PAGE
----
October 28, 2022

National Mental Health Month – How Are You Going?

Mental health

As we round out October, the National Mental Health Month, we want to know – how are you going?

This month was created to bring awareness and action to our mental health and wellbeing.

We know that 1 in 5 Australians will experience a mental health problem in any given year – depression, anxiety, burnout, and more. This means, that within the year you will be affected by mental illness in some way, possibly your own mental health, within your immediate family, close friend group, work colleagues.

This is why the 2022 theme ‘Building Resilience: Communities and Connections’ is so important.

Coordinated by the Mental health Foundation Australia, this month gives us a reason to pay a little more attention to how we can improve our mental wellbeing, and this year’s theme points the spotlight on our connection to the people and services around us that can help keep us strong.

So, we would like to offer a wellbeing support service to ease mental health burdens and encourage you to connect with your own body responses, to be aware of how you can gauge and intervene when mental health problems may arise.


A Physical Connection

Whatever happens in our mind, emotions and thoughts ripples through our body to create a physical response – as small as a frown, crying, tight fists, shoulder tension and digestive issues.

This is part of our fight-flight-freeze response, which is our sympathetic nervous system, kicking into gear to address a “threat” and send cortisol, adrenaline, blood flow into the muscles, giving us a chance to act to survive.

But the problem is, this is quite an ancient response, and our lifestyles today don’t often require a physical response to our stressors. So, this builds up in our body, causing illness and imbalance to our immune system, hormones, sleep patterns, weight loss or gain, memory and brain function, increasing inflammation and more.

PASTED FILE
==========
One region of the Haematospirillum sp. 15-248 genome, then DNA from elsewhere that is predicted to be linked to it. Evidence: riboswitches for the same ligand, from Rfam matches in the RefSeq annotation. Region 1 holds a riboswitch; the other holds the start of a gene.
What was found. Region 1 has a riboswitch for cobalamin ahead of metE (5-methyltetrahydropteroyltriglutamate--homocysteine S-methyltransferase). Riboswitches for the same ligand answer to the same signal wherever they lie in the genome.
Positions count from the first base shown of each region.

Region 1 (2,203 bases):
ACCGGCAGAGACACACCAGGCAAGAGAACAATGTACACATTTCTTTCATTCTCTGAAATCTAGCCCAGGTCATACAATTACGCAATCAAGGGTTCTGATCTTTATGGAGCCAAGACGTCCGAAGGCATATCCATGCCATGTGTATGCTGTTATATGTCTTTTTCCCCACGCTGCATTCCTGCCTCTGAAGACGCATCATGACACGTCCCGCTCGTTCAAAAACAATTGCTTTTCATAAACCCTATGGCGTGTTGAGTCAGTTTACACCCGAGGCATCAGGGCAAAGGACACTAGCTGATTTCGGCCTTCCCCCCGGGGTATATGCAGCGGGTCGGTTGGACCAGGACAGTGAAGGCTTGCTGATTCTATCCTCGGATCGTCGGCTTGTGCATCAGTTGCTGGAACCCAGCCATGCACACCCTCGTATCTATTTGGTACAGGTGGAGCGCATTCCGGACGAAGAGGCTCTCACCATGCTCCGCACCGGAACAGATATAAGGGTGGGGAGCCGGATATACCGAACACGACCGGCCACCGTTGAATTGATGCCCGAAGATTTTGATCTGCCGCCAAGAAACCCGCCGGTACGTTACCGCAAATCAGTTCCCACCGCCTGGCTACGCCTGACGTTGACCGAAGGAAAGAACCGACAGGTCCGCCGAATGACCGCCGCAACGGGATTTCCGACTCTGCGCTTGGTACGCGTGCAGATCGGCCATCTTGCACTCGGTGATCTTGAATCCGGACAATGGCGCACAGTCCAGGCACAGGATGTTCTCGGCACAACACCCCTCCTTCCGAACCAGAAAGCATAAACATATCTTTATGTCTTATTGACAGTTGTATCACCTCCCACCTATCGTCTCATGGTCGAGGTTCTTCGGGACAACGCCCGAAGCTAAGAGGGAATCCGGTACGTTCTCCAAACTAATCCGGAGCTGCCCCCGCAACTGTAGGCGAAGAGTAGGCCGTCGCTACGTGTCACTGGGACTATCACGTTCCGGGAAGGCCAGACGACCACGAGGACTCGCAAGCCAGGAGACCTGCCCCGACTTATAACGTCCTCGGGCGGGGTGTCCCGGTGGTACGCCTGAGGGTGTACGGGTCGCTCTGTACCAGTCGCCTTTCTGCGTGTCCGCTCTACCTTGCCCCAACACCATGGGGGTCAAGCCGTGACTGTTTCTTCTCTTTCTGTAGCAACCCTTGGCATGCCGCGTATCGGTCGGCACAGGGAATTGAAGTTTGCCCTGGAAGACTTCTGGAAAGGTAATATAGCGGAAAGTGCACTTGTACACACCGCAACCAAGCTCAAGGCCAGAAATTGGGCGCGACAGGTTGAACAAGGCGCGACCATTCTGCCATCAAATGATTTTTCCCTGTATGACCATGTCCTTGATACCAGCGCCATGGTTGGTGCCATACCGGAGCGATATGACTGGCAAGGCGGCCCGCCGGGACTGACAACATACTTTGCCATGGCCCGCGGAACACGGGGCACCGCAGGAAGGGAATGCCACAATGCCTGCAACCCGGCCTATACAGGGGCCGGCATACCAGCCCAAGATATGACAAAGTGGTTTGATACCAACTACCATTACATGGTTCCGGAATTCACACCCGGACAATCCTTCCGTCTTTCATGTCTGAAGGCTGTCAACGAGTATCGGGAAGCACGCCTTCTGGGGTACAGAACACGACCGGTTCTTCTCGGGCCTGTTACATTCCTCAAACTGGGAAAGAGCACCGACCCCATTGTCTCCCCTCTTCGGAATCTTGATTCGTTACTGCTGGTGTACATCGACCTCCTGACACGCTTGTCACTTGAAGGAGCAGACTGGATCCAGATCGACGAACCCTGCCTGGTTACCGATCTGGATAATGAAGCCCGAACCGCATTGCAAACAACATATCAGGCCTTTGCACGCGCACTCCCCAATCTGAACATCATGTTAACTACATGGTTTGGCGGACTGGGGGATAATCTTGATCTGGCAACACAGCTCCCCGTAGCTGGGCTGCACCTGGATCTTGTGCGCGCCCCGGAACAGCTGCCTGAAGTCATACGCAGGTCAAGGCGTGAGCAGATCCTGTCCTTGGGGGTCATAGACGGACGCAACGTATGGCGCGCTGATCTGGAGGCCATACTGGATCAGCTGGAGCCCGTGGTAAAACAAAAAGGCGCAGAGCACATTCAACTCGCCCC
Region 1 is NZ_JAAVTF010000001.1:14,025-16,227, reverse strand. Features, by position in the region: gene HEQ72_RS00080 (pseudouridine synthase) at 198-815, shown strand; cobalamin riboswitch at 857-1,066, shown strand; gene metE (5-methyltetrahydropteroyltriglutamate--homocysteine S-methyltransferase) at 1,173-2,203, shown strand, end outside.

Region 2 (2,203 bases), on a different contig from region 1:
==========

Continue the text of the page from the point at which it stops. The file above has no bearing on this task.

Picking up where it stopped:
The key to undoing this fight-flight-freeze response is in ‘switching off’ the sympathetic nervous system, and ‘switching on’ the parasympathetic nervous system, the one known as rest and digest.

If we consider that physical pathway linking brain to body, we have an advantage – a pathway back in, to calm and send help to our nervous system.


The Science of Floating

One 2018 study published in PLOS One found a single, one-hour sensory deprivation float session significantly reduced anxiety for people on the trial, who were living with stress and anxiety related disorders.

Float tanks offer a variety of benefits when it comes to mental health, one of those is the opportunity to practice mindfulness, a technique taught to many when suffering the ill effects of stress or mental health problems.

The high concentration of magnesium (Epsom salts) in the water also assists in relaxation and restoration and is known to calm the nervous system.

Happy hormones are released during a float, a phenomenon those who practice call the ‘post float glow’.  The hormones that create a feeling of happiness are increased, while those that oppose, such as cortisol, reduce.

A flow on effect of floating is better sleep – another major factor that has a big impact on our overall health and wellbeing.


Your Pledge

As we head into a busy time of year for most of us, we encourage you to keep your mental health as one of the top items on your ‘to do’ list.

Check in with yourself often, take time to address problems before, or as they emerge.

Hold tight to those actions you know keep up your mental wellness, such as booking in a regular float session, and change your perspective on these actions – see them as a necessity, rather than something that can slip down your priority list.

Remember, the 2022 theme ‘Building Resilience: Communities and Connections’, so reach out to your support people and systems to help maintain your mental wellness.



Find out more about floatation therapy in Perth at Float Lab, with three locations in the metropolitan area.


Rest. Recover. Recharge.